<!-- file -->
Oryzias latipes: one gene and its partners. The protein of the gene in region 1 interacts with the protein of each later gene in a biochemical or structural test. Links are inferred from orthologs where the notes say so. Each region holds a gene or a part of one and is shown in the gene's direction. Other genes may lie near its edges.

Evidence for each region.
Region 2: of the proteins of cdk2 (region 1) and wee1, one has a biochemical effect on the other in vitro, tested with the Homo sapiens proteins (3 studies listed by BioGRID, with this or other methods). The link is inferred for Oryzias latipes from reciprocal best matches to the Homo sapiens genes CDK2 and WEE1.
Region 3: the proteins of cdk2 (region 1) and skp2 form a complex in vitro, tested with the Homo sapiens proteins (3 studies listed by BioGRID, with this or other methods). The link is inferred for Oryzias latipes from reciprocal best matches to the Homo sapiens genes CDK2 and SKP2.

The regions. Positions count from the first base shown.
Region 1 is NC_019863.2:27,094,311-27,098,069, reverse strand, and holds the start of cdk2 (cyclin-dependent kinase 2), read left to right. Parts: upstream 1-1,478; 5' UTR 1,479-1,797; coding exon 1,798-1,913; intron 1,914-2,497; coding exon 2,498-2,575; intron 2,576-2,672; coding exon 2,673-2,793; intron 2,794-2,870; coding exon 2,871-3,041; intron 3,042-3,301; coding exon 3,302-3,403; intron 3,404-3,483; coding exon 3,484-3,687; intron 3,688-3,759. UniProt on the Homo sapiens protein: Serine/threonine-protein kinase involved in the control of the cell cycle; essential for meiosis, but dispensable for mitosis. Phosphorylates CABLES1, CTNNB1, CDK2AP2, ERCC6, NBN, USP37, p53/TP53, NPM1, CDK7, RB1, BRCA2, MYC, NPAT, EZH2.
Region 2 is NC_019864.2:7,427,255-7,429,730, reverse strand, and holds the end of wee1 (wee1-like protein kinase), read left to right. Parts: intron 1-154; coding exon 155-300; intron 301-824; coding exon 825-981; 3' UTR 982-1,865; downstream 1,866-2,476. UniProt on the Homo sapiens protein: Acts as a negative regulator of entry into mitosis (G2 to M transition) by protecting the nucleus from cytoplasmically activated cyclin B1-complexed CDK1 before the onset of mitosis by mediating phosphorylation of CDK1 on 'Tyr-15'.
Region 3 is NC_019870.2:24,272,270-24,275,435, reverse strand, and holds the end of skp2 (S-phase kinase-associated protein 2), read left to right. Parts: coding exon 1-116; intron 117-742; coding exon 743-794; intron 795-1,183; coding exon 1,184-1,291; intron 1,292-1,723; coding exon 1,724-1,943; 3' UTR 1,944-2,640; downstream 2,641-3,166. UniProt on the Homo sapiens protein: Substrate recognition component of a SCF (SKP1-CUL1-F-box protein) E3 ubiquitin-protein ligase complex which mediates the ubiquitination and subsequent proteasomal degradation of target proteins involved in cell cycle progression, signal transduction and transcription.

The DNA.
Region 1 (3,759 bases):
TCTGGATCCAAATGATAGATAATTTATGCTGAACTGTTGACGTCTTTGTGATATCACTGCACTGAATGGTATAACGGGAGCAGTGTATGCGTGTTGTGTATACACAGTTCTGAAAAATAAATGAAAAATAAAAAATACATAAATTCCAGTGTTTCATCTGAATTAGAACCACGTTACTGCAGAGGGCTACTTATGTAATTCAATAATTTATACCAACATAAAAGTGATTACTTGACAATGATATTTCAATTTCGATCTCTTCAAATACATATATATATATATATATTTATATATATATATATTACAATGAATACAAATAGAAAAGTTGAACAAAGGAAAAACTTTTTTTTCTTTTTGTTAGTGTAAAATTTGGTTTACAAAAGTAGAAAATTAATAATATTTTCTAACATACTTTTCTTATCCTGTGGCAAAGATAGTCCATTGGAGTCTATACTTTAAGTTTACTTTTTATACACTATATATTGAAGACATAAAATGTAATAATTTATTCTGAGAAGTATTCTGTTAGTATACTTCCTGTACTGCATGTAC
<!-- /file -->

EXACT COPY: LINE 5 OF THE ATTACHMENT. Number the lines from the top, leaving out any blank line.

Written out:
The regions. Positions count from the first base shown.